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Queen Elizabeth Olympic Park Stratford London day out for garden visitors

The Olympic Park is now fully open and its legacy for Kent garden enthusiasts this summer is an exceptional ribbon of gold, bronze and silver planting which can be seen within 10 minutes' walk from the hi-speed train at Stratford International.

The wildflower meadows are in their full golden glory spiked with cornflowers, poppies and other nectar-rich species.

Prof Nigel Dunnett and his colleague James Hitchmough from the landscape department at the University of Sheffield designed wildflower meadows to make gardeners and local authorities ‘realise wildflowers aren't weeds’.

Wildflower meadows at the Olympic Park look their best in summer
Wildflower meadows at the Olympic Park look their best in summer

Prof Dunnett, who inspired visitors to Green up Grey Britain at this year’s Hampton Court Flower Show wants to see more mini meadows taking over formal summer beds.

He said: "We designed the wildflower planting to be extremely high-impact because you can talk about the idea but the best advert is to see it for real.”

The park has been planted with 4,000 trees, 300,000 wetland plants, 15,000sq m of lawns and particularly interesting for Kent visitors is that half of the 150,000 perennial plants were supplied by Palmstead Nursery in Ashford and the South side planting was overseen Willerby’s Landscaping of Edenbridge.

Alongside the canal, designer Sarah Price’s planting represents the regions of North America, the Mediterranean, the Southern Hemisphere and Asia in four areas using plants we have seen in our gardens over the centuries. 

Beautiful planting against a backdrop of development in East London
Beautiful planting against a backdrop of development in East London

The North American prairie featuring rudbeckias, asters and other prairie daisies and cone flowers look really striking while the Asia planting includes masses of Anemone japonica and lilies add a taste of the exotic.

More than 60,000 prairie plantings by Piet Oudolf wind through the park and the grasses and prairie flowers look soft and tactile creating waves in the breeze.

Dr Phil Askew, the park’s project leader joined me for a stroll in the park. He said: “It is now hard for visitors to imagine this site was once a polluted, derelict landscape- a scrapyard of dumped cars, washing machines and an impressive fridge mountain! Two million tons of material was removed because the land was contaminated.

Phil Askew has overseen the park's regeneration and planting
Phil Askew has overseen the park's regeneration and planting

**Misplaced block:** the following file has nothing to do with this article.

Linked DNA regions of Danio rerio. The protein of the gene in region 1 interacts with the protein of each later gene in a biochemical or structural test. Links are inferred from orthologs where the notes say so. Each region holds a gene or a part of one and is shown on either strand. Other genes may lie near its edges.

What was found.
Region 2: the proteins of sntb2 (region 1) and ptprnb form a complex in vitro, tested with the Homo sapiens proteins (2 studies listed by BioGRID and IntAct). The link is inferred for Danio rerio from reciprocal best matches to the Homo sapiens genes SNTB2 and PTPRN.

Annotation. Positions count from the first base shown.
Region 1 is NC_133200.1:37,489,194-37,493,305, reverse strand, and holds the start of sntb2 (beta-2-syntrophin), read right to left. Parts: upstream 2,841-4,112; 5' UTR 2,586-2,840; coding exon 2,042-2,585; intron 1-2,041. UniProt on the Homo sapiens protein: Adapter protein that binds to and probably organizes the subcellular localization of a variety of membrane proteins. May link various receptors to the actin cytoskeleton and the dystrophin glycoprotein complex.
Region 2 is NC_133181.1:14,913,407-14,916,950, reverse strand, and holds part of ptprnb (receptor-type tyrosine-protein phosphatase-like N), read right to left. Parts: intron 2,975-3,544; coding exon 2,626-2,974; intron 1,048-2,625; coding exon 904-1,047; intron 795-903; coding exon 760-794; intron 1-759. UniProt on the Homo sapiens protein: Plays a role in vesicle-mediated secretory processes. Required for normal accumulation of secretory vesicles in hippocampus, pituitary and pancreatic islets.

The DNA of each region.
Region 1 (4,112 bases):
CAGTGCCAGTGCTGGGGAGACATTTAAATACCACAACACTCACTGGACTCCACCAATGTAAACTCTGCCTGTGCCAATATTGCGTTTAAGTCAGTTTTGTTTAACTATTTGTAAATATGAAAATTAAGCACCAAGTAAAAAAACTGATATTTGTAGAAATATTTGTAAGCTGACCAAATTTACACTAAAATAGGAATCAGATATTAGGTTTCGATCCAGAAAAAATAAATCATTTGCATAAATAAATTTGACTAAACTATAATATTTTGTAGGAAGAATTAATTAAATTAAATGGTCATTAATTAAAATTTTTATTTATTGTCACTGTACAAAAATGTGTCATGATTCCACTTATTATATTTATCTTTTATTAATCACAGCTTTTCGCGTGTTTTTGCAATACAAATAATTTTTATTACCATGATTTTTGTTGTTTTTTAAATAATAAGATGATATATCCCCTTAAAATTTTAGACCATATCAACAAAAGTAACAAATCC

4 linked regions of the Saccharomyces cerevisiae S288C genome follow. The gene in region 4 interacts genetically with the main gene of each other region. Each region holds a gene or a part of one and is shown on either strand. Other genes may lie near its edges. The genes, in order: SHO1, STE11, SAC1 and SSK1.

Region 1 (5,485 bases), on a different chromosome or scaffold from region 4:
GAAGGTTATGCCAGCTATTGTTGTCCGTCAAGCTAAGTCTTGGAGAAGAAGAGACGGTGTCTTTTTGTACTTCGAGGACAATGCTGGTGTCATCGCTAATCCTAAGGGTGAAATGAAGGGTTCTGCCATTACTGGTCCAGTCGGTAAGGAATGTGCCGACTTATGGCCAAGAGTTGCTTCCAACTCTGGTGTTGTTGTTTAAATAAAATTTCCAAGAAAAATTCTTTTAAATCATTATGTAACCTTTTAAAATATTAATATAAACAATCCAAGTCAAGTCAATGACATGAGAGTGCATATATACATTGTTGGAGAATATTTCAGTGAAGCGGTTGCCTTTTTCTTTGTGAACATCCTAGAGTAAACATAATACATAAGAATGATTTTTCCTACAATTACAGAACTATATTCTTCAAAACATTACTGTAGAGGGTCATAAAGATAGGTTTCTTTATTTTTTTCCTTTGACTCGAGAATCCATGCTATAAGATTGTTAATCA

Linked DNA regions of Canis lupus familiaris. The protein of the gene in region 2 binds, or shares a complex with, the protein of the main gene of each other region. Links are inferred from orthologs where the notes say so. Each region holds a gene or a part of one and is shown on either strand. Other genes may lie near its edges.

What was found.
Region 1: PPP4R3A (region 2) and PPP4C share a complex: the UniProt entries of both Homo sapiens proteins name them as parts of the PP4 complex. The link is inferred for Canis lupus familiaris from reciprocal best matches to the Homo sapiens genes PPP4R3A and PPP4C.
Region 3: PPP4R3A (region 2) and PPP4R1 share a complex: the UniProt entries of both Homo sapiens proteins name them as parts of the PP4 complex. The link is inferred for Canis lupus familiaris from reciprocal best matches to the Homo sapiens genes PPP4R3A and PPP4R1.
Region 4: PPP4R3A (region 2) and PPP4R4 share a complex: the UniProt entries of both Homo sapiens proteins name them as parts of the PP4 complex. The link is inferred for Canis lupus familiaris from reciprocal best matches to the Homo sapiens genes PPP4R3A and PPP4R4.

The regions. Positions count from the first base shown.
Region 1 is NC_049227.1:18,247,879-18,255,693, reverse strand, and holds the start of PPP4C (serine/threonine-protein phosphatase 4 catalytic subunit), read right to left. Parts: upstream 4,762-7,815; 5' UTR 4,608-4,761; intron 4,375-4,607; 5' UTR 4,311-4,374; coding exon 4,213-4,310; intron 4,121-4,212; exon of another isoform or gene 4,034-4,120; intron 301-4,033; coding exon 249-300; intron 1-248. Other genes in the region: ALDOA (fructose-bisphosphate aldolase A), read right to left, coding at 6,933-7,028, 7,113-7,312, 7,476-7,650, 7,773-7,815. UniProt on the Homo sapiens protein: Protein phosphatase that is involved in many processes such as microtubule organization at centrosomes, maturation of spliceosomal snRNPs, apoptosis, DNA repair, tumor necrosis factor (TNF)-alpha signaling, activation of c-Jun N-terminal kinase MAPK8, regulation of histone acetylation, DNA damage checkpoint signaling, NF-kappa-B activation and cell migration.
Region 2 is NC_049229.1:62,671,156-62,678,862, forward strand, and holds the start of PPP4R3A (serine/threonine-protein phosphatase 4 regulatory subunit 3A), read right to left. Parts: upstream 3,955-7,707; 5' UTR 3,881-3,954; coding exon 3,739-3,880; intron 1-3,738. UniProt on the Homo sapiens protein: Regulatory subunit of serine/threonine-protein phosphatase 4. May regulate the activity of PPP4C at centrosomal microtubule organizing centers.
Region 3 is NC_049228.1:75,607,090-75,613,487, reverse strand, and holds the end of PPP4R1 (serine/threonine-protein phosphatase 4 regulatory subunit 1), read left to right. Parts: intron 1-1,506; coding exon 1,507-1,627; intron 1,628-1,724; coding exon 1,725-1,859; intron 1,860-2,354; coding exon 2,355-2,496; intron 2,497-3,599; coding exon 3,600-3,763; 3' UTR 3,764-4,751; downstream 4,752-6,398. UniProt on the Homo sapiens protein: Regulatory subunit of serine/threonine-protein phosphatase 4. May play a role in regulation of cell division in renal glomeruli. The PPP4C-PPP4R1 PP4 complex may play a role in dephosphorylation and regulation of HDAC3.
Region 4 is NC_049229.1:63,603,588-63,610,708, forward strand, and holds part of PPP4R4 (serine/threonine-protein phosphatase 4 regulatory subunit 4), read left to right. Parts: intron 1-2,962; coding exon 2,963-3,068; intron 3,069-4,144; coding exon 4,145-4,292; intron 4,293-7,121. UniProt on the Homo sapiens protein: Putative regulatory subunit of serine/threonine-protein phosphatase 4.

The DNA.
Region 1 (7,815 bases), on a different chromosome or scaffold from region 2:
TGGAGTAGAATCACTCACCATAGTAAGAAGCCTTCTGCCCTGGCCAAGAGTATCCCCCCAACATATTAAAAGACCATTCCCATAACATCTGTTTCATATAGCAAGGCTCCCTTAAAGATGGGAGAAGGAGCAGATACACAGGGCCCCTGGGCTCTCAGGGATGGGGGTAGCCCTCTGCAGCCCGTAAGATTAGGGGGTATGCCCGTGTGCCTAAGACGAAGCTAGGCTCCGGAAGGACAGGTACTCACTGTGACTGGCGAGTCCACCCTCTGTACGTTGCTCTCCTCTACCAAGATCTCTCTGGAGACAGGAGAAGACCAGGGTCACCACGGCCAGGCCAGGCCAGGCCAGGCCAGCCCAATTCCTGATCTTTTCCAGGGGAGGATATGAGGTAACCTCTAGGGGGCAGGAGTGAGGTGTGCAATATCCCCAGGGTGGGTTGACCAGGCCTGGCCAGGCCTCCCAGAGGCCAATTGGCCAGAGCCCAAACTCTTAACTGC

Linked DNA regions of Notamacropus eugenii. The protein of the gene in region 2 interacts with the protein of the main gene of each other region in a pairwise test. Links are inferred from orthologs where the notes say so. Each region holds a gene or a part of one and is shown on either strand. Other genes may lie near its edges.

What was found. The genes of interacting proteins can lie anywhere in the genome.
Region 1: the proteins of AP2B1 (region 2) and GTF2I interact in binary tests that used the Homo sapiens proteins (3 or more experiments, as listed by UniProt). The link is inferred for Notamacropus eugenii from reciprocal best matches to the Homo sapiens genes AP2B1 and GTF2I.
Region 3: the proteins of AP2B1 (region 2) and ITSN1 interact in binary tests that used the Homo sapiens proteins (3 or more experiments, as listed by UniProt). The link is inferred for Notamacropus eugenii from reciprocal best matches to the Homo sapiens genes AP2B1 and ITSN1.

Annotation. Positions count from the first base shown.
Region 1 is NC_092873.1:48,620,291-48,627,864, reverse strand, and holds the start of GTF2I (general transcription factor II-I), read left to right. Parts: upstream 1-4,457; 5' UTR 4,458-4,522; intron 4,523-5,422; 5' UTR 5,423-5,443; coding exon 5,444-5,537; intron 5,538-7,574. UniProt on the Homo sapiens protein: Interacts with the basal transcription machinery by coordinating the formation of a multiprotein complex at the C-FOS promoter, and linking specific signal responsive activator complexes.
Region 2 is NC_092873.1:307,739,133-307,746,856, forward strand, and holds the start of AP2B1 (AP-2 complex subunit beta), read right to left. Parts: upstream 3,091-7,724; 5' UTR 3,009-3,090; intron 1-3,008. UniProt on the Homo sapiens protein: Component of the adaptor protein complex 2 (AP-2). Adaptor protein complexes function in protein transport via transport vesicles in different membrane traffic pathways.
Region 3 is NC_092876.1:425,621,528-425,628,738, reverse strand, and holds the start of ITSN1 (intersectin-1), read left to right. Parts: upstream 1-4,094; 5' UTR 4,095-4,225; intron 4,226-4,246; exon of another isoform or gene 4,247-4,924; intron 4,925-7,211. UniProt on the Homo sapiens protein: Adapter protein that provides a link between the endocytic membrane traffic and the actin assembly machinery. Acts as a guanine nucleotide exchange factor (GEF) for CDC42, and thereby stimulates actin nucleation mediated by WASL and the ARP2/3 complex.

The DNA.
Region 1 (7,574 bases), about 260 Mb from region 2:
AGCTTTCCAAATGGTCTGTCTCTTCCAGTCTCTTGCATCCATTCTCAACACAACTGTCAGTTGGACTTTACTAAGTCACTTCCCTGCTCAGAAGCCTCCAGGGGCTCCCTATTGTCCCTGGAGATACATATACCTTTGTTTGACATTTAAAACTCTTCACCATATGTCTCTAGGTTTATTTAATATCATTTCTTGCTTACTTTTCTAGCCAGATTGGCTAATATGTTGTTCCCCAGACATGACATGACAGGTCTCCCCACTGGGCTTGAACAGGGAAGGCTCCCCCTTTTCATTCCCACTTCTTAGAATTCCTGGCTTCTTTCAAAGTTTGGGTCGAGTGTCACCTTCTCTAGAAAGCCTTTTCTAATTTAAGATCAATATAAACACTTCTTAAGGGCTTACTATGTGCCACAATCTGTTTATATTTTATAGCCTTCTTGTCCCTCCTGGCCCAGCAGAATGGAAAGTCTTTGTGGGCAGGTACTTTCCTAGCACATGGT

“We brought in the soil; it was made especially for us - a mixture of crushed material, gravel, sand, green composted waste.

Dr Askew has been involved with the park’s creation from the outset. He said: "We wanted the right plants for the right places and the right soil.

“The groundwork and soil is so important. Plants hate sitting in water so everything had to drain well. What happens underneath is more important than above”.

“Without that nothing would have worked. We grew the wetland plants on matting and put them in place like a jigsaw. Trial plots helped us achieve the seven hectare wildflower meadow, one of the largest pre-sown meadows."

Cycle through the ribbon of gold passing the new stadium
Cycle through the ribbon of gold passing the new stadium

The various planting schemes across the North and South sides of the park prove his theory – lush lawns for lazing by the river, beds with bands of dark green box for structure, random planting of masses of colourful and grasses a-go-go with swathes of coreopsis in warm bronze and golds.

Dr Askew said: "Everywhere the gardens’ naturalistic style attempts to echo the patterns of how plants grow in the wild, by randomly arranging groups of plants in a dense mass for dramatic effect.

It was quite a challenge for the planting teams.

“Turning the site into a modern picturesque landscape that was sculptural with naturalistic planting was our mission and I am delighted, no thrilled, with the results."

Enjoy the waterscape at the park and look out for kingfishers
Enjoy the waterscape at the park and look out for kingfishers

He added: “It is also great to have the River Lea within the landscape and now the wetland planting cleanses the water. We have nesting birds and kingfishers so it is a wonderful place for people to come. There are eels in the water so wildlife is returning to what is now a contemporary pleasure garden.”

“We have a 10-year management and maintenance strategy for the park, so we will continue to refine a variety of biodiverse areas. This is not just about cutting grass and hedges because people interact with the landscape."

The North is the place to stroll, the South has children’s educational play areas and fountains but to see the whole park wander hrough the parade of oaks to the 114.5m ArcelorMittal Orbit to get a great overview from the red steel sculpture designed by artist Sir Anish Kapoor. The £15 entry for year-round access means you can watch the gardens change through the seasons.

Watch the seasons change from the Orbit
Watch the seasons change from the Orbit

Legend has it that London Mayor Boris Johnson and steel magnate Laksmi Mittal conceived the idea for the Orbit in the gents at Davos. Whatever the story, consider visiting in a group and book a Blue Badge guide to give you the full low down.

So take a walk in the park, a swim in the Aquatics Centre, bring your bike, take a peep at the wonderful Velodrome and make the most of the new London park that's on Kent’s doorstep.

QueenElizabethOlympicPark.co.uk

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